If you could only keep one of your four limbs, which one would you choose?
I bookmarked this story a couple of weeks ago. Corporal Todd Love recently ran the Spartan Race, a super-intense, 75 part obstacle course spanning 10.5 miles. He completed it in 5.5 hours…with only one arm, and no legs. Corporal Love lost three limbs in Afghanistan.
That should either inspire you beyond words…or make you feel like a sad sack, like me. This guy is probably doing four times as much with one limb as I am with all four of my limbs.
I’ve been thinking about this story for a couple of weeks now, and just how unusual it is.
Because in our culture, we have a whole lot of victims. We have very few victims like this.
Our Greatest National Export
With the economy in the tank and our industrial production sagging, what is America known for producing these days? What is our greatest export? Is it food? Cars? Energy?
I’d say it’s victims.
Yes, victims. Far and above the ideals of entrepreneurship, of individual effort, of faith and loyalty, our culture seems to produce, reward, and flock to victims. We nurture a victim mentality. We sympathize with victims. Our politicians pander to victims. The rest of us feel neglected and not-pandered-enough-to, so we say “I’m a victim too! I’ve got it at least as bad as that guy!” It’s usually not true. It’s the same way we habitually compare our wealth to the 1% of the population who has more, rather than the 98% who has less.
We don’t have a race to the top anymore. It’s a contest for who has it worst.
You Are Not a Victim, You Are a Human
That’s not to say that people are never really victims of anything. I’d say everyone is a victim at some time in their lives. It might be unfair circumstances, or violent crime, or betrayal by a loved one, or poor health or poverty. That’s all because we live in a fallen world. It’s called being human.
I know that sounds meaner than I intend it. I imagine some of you are getting ready to bark at me about the awful things that have happened to you. I know that some people have had it worse than others. I know most people have had it worse than me.
But what is unusual about our culture is how we want people to stay victims forever. We aren’t encouraging them to rise above the forces that victimized them. We feed people on sympathy and sad looks. We tell them it’s not their fault, but what is a real crime is we tell them there is probably nothing they can do about their lot in life either. We strip them of humanity and tell them “victim” is all they’ll ever be. There is a huge segment of our population that is so used to this, they can’t imaging politicians talking to them any other way, or people looking at them any other way, other than as victims.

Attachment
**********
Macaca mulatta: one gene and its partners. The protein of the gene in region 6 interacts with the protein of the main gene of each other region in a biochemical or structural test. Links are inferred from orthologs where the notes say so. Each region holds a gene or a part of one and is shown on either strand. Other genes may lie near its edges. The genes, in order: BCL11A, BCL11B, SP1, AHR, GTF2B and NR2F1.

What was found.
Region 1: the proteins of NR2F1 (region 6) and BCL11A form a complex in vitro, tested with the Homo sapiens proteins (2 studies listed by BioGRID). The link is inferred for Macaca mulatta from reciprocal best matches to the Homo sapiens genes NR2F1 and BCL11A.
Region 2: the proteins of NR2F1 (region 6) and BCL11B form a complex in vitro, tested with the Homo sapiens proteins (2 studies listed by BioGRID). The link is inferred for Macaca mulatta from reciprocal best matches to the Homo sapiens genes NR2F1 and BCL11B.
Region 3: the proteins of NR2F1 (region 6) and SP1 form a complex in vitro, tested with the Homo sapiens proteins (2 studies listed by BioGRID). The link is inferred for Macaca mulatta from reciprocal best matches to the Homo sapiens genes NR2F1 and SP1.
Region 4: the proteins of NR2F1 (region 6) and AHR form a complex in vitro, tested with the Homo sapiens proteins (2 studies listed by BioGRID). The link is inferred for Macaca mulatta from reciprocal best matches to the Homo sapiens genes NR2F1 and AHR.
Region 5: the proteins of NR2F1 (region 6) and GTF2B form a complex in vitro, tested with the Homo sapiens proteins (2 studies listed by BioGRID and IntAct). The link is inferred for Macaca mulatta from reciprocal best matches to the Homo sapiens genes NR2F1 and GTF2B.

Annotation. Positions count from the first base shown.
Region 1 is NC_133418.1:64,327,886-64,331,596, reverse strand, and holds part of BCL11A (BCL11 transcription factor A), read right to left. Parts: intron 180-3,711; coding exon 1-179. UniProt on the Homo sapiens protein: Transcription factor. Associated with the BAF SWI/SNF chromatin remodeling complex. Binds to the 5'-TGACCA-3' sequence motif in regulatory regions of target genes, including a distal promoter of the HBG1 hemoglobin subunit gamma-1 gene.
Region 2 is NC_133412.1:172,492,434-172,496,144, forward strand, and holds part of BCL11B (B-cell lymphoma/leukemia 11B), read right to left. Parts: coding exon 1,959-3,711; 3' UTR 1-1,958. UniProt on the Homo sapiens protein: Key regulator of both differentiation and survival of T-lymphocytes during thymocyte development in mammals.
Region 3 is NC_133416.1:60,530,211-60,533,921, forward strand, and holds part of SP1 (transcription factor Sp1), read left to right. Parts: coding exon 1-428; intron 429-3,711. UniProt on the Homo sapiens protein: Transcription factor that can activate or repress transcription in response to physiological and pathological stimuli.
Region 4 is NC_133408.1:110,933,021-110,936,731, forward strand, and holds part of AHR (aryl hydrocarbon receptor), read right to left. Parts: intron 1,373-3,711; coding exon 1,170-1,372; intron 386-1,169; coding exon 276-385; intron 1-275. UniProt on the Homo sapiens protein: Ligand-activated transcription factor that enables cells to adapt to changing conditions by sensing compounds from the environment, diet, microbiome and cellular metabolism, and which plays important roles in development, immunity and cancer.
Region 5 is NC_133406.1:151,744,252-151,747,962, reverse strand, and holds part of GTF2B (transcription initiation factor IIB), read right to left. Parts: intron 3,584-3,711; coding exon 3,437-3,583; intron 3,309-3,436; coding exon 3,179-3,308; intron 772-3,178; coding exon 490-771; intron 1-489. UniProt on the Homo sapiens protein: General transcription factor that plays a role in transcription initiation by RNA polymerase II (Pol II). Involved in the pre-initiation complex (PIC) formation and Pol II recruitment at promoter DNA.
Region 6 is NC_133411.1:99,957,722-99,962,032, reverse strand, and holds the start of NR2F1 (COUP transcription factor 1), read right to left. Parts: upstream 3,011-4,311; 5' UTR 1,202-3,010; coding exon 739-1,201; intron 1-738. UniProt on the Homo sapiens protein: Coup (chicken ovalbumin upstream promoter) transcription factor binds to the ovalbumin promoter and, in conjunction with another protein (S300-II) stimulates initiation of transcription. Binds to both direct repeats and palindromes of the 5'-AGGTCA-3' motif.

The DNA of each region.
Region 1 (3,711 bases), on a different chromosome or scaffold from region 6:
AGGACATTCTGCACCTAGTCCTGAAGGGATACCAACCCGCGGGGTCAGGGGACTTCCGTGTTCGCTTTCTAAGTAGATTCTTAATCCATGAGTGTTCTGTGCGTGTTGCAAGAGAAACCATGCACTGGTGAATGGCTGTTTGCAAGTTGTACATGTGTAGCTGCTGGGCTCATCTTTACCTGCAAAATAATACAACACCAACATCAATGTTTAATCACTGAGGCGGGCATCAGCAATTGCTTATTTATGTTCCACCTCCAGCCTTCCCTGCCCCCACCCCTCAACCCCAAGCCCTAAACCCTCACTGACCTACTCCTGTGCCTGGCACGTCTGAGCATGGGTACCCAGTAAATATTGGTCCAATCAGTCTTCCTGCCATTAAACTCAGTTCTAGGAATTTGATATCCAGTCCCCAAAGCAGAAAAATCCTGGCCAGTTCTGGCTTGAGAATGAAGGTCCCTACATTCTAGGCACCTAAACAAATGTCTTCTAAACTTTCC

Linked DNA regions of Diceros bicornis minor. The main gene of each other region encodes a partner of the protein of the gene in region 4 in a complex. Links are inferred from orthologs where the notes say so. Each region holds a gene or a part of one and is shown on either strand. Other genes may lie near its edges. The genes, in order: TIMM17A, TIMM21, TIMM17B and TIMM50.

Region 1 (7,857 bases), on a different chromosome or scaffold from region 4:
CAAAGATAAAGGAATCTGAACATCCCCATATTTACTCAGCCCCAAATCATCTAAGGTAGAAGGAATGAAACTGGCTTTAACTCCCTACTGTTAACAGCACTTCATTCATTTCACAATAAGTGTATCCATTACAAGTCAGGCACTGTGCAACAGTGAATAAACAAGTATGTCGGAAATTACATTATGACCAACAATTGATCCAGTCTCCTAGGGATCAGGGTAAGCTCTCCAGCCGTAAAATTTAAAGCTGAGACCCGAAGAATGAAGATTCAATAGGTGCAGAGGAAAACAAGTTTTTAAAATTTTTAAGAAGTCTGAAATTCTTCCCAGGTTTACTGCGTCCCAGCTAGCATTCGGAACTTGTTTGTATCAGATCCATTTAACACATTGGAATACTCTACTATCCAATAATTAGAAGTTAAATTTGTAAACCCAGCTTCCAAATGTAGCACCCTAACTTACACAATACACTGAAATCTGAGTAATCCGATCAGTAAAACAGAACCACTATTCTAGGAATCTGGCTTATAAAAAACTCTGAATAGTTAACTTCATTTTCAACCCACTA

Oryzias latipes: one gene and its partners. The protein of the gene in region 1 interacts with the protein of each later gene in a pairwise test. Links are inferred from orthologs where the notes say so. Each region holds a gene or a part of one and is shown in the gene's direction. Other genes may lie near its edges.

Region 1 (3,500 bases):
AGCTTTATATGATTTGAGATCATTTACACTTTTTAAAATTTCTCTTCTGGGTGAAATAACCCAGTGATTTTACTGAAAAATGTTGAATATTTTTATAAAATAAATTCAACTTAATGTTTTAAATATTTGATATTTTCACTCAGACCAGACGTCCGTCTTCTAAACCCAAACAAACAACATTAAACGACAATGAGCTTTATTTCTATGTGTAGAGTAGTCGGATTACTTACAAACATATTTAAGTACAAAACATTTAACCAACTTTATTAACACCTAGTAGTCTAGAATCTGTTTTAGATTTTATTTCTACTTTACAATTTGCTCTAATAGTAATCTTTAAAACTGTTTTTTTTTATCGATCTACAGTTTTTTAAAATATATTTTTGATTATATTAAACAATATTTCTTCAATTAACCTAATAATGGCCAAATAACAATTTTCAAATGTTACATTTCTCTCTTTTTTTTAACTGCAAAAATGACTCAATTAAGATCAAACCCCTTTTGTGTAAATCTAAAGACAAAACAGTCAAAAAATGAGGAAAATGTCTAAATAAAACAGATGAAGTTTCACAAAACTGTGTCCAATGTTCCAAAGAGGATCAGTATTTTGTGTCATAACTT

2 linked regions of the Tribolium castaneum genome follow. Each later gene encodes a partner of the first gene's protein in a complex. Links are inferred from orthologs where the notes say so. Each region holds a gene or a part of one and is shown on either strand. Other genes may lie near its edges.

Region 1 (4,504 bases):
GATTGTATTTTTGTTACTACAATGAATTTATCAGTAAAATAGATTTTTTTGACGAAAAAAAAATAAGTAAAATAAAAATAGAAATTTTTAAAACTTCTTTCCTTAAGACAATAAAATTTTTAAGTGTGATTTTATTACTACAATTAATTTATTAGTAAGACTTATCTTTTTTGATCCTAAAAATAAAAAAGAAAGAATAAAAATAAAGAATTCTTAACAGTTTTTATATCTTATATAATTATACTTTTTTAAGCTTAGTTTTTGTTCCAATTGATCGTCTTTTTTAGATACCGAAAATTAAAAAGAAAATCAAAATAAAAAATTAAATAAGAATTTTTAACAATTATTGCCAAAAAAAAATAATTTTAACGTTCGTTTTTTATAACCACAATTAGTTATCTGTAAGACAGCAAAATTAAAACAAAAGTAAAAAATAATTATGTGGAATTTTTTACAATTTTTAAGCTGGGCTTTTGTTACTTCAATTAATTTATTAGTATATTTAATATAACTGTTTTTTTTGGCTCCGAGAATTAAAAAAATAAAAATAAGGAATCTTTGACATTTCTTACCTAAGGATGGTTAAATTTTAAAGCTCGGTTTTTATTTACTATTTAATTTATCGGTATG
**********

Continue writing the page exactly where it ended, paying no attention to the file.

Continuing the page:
Let me ask you, how long has it been that you have thought of yourself as a victim?
You Don’t Have to Be a Victim
That’s why Corporal Love is so unusual. I read his story, and I felt a strange stirring in my chest. It was a feeling I did not at first recognize.
Stories of people who are perpetual victims stir a lot of feelings in others. Sympathy, pity, anger, hopelessness, sadness.
But they never awaken the feeling that I felt when I read about Corporal Love…
The feeling was inspiration.
If you are in the habit of nurturing a victim mentality, a martyr complex, or a woe-is-me attitude, people will feel a lot of things about you. Some people will feel sorry for you. Some people will look at you with curiosity. Others will wonder what your problem is, why you can’t get your act together. But no one will be inspired by you.
We all are victims at some time in our lives. We continue to identify victims after the fact if we choose it.
We have all the victims we need.
We need more heroes. Even if you have to pull yourself off the couch with one arm and no legs, go be a hero today.
What say you? Are we falling in a pit of malaise and victimhood? Or is the world really as unfair as everyone says it is?